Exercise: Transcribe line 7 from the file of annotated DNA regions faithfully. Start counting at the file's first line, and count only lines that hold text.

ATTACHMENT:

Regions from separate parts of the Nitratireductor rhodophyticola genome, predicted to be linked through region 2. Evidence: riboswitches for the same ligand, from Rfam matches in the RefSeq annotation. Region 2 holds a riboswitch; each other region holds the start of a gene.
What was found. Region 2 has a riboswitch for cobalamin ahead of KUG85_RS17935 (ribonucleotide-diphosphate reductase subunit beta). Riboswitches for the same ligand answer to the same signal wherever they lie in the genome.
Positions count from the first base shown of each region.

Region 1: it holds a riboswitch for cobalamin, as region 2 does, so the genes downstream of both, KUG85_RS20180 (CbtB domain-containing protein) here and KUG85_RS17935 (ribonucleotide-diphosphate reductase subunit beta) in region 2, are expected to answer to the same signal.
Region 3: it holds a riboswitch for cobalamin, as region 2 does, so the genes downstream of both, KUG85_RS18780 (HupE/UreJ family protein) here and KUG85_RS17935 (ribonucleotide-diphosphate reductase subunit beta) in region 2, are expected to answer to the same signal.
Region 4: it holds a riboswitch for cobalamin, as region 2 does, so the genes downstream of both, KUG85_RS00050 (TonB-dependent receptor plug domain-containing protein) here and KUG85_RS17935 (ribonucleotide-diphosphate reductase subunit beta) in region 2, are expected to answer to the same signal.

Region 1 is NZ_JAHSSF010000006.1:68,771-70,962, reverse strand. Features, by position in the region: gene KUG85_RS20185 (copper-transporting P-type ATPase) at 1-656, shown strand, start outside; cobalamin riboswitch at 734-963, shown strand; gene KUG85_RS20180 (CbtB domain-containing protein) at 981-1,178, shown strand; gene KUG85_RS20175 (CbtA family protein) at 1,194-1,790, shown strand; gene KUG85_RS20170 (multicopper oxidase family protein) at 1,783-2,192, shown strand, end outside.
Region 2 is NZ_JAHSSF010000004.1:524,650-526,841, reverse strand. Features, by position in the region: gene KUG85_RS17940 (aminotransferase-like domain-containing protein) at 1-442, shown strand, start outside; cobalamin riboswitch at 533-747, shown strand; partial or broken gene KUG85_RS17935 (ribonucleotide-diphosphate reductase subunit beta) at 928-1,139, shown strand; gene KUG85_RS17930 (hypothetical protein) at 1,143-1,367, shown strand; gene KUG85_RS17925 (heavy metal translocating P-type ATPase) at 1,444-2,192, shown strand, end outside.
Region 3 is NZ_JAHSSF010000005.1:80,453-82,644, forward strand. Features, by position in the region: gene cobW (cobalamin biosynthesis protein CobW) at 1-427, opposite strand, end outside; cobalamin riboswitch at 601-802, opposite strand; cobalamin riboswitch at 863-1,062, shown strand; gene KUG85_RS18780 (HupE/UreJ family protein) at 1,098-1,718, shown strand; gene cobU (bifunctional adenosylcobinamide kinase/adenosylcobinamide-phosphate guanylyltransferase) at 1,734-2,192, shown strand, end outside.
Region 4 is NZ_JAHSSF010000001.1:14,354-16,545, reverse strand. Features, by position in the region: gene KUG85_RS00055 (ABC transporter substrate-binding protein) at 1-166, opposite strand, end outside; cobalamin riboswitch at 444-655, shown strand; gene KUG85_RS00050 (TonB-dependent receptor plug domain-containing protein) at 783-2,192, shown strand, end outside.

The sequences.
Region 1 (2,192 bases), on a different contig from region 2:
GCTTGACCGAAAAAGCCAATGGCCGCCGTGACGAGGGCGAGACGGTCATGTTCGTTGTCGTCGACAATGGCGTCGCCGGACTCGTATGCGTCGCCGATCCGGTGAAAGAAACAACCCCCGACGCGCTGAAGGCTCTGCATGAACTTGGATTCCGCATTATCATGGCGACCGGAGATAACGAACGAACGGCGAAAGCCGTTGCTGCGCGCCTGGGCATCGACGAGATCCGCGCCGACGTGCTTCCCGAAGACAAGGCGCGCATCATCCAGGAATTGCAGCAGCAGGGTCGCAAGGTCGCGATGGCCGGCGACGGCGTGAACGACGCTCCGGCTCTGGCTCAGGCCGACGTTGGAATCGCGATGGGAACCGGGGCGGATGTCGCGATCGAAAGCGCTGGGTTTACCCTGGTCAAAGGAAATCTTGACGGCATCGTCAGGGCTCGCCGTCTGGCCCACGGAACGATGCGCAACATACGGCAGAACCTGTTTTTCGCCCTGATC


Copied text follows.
Region 1 is NZ_JAHSSF010000006.1:68,771-70,962, reverse strand. Features, by position in the region: gene KUG85_RS20185 (copper-transporting P-type ATPase) at 1-656, shown strand, start outside; cobalamin riboswitch at 734-963, shown strand; gene KUG85_RS20180 (CbtB domain-containing protein) at 981-1,178, shown strand; gene KUG85_RS20175 (CbtA family protein) at 1,194-1,790, shown strand; gene KUG85_RS20170 (multicopper oxidase family protein) at 1,783-2,192, shown strand, end outside.